Volume 28, Number 7—July 2022
Isolation and Characterization of Novel Reassortant Influenza A(H10N7) Virus in a Harbor Seal, British Columbia, Canada
We isolated a novel reassortant influenza A(H10N7) virus from a harbor seal in British Columbia, Canada, that died from bronchointerstitial pneumonia. The virus had unique genome constellations involving lineages from North America and Eurasia and polymerase basic 2 segment D701N mutation, associated with adaptation to mammals.
Influenza A viruses (IAVs) are one of the most consequential pathogens of birds and terrestrial mammals. IAVs (family Orthomyxoviridae) are enveloped, segmented, negative-sense, single-stranded RNA viruses, subtyped based on the surface glycoproteins hemagglutinin (H) and neuraminidase (N) embedded in the virus envelope. With the exceptions of H17N10 and H18N11 IAVs in bats, all other existing combinations of H (n = 16) and N (n = 9) subtypes are found in wild aquatic and shore birds, their natural reservoir hosts (1).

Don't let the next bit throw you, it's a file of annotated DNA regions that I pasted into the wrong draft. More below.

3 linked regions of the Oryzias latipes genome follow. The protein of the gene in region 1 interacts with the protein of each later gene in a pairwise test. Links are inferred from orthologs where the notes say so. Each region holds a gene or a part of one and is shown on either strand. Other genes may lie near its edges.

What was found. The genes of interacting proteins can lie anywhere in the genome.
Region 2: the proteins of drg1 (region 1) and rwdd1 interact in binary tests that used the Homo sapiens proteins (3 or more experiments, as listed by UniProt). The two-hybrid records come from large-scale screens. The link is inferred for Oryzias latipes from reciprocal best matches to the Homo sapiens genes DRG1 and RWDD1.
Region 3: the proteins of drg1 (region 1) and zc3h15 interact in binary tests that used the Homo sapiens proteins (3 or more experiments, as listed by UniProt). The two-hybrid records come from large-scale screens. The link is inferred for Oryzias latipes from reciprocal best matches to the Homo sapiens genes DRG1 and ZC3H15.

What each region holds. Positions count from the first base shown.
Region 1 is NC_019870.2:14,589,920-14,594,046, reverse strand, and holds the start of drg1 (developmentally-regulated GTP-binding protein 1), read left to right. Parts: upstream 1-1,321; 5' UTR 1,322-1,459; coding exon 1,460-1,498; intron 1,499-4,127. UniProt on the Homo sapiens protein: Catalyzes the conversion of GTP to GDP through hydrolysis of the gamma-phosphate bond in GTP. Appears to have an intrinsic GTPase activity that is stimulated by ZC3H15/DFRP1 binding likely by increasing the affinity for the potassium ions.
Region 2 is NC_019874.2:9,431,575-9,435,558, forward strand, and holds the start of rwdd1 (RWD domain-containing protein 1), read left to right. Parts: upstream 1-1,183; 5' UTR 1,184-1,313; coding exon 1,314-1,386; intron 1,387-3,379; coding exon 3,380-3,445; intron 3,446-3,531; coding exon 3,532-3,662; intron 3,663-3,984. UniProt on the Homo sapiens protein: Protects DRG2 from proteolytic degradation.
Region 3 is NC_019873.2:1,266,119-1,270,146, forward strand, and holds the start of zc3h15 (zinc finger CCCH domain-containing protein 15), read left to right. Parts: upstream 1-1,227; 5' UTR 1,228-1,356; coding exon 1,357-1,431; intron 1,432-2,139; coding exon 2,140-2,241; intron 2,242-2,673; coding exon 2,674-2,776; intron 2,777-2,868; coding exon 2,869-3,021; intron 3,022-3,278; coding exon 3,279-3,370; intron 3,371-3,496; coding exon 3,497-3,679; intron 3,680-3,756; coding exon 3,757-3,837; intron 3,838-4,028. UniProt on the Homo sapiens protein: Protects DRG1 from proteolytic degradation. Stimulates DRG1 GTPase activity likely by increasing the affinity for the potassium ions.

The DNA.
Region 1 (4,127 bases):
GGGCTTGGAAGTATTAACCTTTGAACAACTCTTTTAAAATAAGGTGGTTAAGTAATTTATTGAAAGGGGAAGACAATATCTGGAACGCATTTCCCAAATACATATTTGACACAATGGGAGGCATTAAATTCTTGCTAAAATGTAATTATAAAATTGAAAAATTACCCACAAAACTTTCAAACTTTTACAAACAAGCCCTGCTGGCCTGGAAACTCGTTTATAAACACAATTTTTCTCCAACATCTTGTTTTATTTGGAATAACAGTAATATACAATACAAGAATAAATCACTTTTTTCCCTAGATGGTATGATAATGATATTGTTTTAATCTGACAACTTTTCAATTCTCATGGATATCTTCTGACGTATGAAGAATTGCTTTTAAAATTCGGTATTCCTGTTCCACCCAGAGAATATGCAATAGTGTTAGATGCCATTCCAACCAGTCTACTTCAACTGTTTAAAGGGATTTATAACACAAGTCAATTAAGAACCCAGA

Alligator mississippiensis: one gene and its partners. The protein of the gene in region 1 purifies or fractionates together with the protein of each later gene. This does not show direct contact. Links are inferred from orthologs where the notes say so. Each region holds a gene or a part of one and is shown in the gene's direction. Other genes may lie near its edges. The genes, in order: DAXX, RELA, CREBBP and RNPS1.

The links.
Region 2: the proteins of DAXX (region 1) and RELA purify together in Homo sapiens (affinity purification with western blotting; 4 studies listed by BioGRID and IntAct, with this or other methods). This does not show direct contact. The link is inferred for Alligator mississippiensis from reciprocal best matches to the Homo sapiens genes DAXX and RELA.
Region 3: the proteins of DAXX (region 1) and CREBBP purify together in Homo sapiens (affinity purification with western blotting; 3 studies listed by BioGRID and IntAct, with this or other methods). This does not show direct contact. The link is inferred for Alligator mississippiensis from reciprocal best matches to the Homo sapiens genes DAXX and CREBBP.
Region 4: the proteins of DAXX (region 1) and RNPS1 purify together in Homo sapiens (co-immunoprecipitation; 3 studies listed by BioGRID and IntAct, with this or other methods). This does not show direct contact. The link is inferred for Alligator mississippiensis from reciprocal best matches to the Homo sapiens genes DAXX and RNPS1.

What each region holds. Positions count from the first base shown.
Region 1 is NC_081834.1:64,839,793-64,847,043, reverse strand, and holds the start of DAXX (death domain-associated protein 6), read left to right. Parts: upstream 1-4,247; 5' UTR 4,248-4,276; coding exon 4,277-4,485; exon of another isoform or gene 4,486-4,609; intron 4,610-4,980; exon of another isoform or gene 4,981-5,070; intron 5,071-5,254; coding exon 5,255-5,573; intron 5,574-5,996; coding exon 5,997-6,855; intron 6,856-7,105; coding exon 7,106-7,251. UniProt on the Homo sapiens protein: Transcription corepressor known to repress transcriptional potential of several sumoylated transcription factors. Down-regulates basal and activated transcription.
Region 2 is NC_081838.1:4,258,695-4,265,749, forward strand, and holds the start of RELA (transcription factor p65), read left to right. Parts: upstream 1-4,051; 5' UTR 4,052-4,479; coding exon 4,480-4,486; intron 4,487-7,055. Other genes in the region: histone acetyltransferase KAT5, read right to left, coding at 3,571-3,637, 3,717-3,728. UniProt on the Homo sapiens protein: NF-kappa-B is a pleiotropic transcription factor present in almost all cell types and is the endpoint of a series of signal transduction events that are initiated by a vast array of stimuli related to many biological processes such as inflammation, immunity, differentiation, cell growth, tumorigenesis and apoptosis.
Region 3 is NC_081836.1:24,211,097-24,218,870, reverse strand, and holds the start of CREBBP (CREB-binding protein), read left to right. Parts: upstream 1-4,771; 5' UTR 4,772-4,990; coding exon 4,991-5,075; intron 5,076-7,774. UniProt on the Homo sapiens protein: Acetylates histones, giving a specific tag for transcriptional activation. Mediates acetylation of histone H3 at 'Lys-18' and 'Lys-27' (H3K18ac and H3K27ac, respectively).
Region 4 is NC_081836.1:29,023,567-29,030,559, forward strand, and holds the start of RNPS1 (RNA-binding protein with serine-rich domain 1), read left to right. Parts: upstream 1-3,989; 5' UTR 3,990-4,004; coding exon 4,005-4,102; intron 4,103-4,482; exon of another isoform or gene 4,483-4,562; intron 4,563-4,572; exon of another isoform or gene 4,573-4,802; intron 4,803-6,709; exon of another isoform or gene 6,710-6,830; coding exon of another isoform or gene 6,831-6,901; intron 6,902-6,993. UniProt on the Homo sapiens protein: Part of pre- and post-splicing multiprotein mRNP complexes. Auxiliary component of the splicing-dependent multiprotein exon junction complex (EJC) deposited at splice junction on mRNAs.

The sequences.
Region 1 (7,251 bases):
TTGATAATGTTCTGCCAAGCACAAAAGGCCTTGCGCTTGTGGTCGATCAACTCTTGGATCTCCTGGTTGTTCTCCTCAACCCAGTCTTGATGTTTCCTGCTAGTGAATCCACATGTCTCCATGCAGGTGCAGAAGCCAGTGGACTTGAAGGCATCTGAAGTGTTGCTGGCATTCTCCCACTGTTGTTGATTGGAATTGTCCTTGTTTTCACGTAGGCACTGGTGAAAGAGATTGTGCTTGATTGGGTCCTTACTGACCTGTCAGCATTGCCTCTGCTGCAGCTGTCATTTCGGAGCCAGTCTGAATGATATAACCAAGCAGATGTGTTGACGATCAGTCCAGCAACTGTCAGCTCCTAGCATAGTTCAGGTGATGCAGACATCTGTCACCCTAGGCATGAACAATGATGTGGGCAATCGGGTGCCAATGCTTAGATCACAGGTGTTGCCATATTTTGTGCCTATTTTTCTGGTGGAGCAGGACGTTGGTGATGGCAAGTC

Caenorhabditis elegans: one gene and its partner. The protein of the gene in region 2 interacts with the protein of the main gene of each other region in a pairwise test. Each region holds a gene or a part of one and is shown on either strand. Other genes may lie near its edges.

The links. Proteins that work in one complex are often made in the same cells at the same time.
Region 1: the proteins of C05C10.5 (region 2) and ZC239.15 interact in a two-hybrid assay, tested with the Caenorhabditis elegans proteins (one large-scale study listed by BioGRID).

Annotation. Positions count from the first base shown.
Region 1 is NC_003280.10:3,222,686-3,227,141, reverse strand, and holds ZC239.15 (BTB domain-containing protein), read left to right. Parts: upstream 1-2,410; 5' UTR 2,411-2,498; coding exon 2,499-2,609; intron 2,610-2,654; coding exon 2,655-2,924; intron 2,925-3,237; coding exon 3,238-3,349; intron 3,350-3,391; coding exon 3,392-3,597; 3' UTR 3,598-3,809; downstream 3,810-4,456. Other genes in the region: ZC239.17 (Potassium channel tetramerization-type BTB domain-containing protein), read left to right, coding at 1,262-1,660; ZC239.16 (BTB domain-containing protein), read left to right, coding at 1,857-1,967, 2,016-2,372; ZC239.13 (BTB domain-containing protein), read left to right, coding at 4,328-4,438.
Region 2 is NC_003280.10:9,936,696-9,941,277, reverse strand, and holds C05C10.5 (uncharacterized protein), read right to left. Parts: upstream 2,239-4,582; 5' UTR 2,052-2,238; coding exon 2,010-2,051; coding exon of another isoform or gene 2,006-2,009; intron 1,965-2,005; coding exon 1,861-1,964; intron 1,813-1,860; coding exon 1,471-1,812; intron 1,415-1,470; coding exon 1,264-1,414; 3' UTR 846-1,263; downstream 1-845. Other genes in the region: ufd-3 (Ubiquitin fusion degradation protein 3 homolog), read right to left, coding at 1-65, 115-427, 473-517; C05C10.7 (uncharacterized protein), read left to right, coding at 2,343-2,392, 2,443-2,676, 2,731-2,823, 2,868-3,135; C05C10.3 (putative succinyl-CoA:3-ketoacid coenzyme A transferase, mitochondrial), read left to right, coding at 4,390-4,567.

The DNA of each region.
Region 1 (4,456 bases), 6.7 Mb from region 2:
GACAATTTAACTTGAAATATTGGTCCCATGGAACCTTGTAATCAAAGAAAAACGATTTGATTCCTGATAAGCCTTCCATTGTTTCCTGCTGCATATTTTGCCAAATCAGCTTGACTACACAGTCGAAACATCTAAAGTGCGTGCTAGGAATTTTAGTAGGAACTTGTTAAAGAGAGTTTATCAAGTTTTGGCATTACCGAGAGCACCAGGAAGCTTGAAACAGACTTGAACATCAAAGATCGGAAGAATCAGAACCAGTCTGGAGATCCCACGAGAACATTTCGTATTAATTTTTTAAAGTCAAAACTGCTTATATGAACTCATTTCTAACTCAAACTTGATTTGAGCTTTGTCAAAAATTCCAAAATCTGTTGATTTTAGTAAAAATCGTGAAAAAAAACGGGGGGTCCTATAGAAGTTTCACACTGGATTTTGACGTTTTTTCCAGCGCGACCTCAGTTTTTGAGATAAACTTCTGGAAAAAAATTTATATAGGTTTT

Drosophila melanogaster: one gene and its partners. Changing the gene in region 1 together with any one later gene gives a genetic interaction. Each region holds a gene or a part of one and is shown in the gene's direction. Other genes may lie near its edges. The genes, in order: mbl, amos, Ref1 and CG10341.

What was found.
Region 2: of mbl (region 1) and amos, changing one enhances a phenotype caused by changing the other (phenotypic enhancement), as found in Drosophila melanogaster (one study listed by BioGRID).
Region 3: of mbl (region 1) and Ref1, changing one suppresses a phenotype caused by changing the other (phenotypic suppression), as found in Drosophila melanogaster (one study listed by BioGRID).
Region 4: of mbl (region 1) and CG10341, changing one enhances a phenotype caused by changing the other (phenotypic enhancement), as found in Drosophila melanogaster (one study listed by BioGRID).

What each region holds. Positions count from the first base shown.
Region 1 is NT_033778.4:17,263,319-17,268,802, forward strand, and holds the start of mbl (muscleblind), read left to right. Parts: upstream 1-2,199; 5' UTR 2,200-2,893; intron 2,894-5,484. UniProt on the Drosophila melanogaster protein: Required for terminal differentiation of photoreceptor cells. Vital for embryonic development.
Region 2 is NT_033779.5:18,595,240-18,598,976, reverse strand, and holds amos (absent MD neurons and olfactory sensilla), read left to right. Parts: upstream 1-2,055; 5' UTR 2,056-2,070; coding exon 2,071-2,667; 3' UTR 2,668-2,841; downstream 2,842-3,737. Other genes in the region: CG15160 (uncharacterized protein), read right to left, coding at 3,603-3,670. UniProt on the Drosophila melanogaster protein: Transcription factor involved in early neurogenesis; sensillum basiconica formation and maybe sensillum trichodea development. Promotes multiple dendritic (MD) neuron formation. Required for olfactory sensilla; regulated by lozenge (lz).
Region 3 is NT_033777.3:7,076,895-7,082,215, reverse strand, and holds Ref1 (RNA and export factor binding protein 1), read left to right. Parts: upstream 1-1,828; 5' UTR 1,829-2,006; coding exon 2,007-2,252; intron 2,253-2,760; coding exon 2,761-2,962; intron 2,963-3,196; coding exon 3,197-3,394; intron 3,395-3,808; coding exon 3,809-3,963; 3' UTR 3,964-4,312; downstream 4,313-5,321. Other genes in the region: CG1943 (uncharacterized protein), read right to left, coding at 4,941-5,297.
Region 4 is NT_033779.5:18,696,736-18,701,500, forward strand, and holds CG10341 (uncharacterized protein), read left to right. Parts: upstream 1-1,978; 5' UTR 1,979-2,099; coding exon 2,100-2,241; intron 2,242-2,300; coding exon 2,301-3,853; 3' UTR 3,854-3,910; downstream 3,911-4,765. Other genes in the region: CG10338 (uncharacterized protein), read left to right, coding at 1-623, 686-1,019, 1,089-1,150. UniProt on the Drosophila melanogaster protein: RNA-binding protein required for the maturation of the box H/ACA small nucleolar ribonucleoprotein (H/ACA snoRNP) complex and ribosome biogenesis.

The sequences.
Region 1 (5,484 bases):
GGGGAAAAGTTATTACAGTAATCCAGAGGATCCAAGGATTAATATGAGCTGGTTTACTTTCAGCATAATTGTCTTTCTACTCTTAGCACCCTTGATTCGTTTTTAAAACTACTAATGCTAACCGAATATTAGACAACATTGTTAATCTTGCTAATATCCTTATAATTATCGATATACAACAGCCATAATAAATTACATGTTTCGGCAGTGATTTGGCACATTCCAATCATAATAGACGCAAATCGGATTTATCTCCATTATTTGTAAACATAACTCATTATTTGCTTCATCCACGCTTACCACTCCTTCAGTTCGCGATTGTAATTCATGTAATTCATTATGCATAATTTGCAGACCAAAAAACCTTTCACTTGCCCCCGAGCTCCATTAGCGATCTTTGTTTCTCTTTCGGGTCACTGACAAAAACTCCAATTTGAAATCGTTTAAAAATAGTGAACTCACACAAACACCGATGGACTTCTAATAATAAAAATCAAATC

Phylogenetically, IAVs can be separated into 2 genetically distinct lineages, Eurasia (EA) and North America (NA), because of the fidelity of migratory waterfowl to distinct flyways (2). However, in areas where migratory flyways overlap, there are, although rare, IAVs with gene segments from both NA and EA lineages. Surveillance studies in Alaska (United States) and Newfoundland (Canada) documented a preponderance of IAVs with whole-genome segments from EA lineage viruses and only rarely, reassortant IAVs with EA and NA gene segment constellations (3,4). In 2014, along the Pacific flyway corridor in Canada and the United States, goose/Guangdong/1/96 (Gs/GD) lineage H5N8 virus was detected in wild waterfowl (5). The Gs/GD virus reassorted with NA lineage IAVs, subsequently resulting in devastating losses among commercial poultry flocks in Canada and the United States.